AFRICA URGED TO COORDINATE ACTIONS TO ACHIEVE BEST RESULTS IN AGRICULTURE AND TRADE
ADDIS ABABA, Ethiopia, November 30, 2012/African Press Organization (APO)/ -- Africa needs to coordinate its actions and establish synergies and complementarities in the implementation of initiatives in order for it to achieve the best results, says AU Commission Deputy Chairperson Mr Erastus Mwencha.
« There must be transparency in the implementation of these initiatives and trade agreements. We must have a system that inspires confidence in both governments and private sector operators alike. In this regard, we must move towards an institutionalised rules based system that is predictable and stable. »
Mr Mwencha was speaking today at the Joint African Union Conference of Ministers of Agriculture and Trade, being held at the African Union.
The objective of the two day meeting is to review progress on the implementation of continental agriculture and trade development initiatives and specifically revisit efforts from the two sectors that impact on intra-African trade, agricultural transformation and achievement of food security on the continent.
It is further intended to review and agree on a short and medium-term action-oriented strategy towards realizing the AU vision of promoting intra-African trade and its impact on attaining agricultural transformation as well as a food and nutrition secure Africa.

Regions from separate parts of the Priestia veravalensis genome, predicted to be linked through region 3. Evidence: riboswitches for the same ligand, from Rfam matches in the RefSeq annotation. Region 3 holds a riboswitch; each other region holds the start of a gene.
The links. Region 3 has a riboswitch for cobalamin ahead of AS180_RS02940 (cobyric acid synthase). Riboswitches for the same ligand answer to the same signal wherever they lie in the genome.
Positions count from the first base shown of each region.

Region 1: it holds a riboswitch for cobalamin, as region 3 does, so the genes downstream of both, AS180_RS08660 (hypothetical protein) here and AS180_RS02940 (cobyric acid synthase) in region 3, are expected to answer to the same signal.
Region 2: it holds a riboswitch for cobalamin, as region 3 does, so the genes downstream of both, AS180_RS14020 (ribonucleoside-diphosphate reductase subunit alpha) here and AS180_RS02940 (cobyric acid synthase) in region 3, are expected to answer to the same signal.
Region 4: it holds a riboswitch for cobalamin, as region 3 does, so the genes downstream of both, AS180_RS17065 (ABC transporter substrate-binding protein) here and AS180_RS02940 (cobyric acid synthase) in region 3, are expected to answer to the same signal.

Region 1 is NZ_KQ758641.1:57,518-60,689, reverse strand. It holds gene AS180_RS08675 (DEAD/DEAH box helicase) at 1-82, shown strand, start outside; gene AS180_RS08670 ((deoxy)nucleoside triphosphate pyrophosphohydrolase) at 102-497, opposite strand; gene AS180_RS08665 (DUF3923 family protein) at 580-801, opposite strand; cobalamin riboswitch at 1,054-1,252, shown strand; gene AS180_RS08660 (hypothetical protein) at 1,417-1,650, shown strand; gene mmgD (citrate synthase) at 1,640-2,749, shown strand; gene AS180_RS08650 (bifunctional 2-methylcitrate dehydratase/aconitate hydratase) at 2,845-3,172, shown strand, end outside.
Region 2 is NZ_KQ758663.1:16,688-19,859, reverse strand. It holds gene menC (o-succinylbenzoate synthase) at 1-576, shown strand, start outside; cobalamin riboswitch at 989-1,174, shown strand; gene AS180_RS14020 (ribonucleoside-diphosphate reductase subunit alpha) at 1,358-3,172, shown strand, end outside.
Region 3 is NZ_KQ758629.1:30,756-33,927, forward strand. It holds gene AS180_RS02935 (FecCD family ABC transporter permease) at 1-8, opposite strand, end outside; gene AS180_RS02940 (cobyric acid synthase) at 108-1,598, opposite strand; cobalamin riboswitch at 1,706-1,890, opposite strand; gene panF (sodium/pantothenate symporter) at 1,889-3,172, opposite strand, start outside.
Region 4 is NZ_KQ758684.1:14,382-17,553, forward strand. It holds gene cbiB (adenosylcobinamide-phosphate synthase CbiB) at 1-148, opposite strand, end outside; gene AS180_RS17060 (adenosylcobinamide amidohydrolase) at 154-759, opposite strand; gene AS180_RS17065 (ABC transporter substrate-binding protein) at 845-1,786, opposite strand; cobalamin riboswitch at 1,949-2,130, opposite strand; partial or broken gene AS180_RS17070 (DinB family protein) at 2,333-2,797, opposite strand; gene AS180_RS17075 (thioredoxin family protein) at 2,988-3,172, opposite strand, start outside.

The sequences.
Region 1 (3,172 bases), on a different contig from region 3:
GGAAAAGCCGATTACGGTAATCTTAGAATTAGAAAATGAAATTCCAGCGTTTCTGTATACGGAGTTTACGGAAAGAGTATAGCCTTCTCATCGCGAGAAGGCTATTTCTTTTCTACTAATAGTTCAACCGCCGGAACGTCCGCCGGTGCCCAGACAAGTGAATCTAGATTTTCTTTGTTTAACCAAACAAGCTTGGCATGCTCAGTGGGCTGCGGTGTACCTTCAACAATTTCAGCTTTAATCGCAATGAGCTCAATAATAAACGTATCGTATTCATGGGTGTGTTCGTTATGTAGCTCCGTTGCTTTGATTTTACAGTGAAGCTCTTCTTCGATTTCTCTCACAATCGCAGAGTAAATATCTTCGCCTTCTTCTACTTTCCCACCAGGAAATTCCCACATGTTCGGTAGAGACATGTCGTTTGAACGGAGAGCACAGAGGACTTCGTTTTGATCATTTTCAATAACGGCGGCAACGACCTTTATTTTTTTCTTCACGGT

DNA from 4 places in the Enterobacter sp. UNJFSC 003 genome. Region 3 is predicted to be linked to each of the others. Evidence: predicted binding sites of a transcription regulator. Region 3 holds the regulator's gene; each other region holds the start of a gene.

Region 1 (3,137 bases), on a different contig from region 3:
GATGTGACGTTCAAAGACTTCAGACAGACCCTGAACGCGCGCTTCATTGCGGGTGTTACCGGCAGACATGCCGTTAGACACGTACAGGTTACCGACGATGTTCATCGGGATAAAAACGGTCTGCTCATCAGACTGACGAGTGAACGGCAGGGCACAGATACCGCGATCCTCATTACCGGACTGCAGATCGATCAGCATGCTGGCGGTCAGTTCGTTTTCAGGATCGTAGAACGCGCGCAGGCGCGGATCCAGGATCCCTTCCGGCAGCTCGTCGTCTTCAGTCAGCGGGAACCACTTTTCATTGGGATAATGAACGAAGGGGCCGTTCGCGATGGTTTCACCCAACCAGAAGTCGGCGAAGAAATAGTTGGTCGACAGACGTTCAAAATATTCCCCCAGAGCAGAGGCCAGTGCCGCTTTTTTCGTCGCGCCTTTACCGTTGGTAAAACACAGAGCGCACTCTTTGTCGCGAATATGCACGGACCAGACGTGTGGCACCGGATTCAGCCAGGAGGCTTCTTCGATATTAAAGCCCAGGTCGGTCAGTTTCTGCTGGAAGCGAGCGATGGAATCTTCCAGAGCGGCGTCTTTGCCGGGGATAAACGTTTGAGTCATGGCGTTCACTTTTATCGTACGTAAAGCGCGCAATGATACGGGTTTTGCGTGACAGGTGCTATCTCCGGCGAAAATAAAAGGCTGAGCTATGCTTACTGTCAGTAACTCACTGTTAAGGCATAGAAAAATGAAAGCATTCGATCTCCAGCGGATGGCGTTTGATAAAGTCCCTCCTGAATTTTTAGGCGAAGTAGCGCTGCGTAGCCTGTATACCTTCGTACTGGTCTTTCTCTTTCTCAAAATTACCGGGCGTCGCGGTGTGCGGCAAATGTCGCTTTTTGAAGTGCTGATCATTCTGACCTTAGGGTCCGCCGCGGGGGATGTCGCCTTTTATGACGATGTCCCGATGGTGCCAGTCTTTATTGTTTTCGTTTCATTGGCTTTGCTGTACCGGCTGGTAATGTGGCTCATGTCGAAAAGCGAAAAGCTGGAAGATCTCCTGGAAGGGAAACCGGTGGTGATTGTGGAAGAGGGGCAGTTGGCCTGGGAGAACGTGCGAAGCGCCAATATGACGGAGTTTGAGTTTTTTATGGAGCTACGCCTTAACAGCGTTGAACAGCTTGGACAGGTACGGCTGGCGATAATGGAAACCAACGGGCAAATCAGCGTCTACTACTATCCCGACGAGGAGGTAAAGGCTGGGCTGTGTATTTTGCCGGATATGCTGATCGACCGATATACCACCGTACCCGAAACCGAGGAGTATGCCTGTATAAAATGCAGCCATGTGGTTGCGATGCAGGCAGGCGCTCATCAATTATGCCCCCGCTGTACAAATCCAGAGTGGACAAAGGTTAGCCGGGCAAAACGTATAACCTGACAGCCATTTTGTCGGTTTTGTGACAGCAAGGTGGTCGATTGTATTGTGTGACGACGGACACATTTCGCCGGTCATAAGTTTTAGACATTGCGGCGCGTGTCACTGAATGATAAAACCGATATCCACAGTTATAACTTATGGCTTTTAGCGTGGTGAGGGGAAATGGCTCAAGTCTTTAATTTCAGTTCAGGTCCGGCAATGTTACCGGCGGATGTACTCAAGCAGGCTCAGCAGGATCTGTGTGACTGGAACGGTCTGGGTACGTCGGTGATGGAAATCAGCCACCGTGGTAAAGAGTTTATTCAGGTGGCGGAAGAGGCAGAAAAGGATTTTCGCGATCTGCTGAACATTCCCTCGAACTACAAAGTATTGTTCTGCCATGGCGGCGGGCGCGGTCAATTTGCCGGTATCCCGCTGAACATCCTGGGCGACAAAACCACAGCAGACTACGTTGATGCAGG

« The implementation of programmes such as COMESA's Maize without Borders, whose key features are to remove barriers and facilitate cross border movement of maize across the region are recommended for imitation by other Regional Economic Communities », Mr Mwencha said.
Statistics on both intra African trade and agricultural productivity do not paint a rosy picture. On the agricultural front, Africa lost its status as a net exporter of agricultural and food products in the early 1980s. Since then, Africa has become a net importer of food, importing more than 55 billion dollars worth every year, a figure which is more than the combined GDPs of a number of African countries put together.
On the other hand, the level of intra African trade is very low compared with Africa's major trading partners. In 2012, intra African trade for all commodities was 12.6% and rose marginally to 13.3% in 2011. Intra African trade in agriculture products has averaged 20.2% for the last five years. Trade between European countries in agricultural products stands at 77.7% while in Asia it is 59.7%.
Many reasons account for the low intra African trade, including tariff barriers, whereby exporting to another African country attracts tax of 12.5 compared to 9.4% when the producer is exporting to countries outside the continent.
The African Union has made strides in addressing some of the challenges. The January summit of 2012 adopted an action plan on boosting intra African trade and also decided to establish a continental free trade area (CFTA) by 2017. The CFTA is expected to deepen continental market integration. Efforts to boost agricultural production on the other hand, are centered mainly round the Comprehensive African Agricultural Development programme Progamme. Under CAADP, African governments committed to allocating at least 10% of national budgets to agriculture to achieve annual agricultural growth rates of 6%.
Today's opening session of the joint ministerial meeting was also addressed by the Deputy Executive Secretary of the UN Economic Commission for Africa Dr Abdalla Hamdook and the Ethiopian State Minister for Agriculture Mr Wondirad Mandefro.
The joint ministerial meeting ends tomorrow, 30 November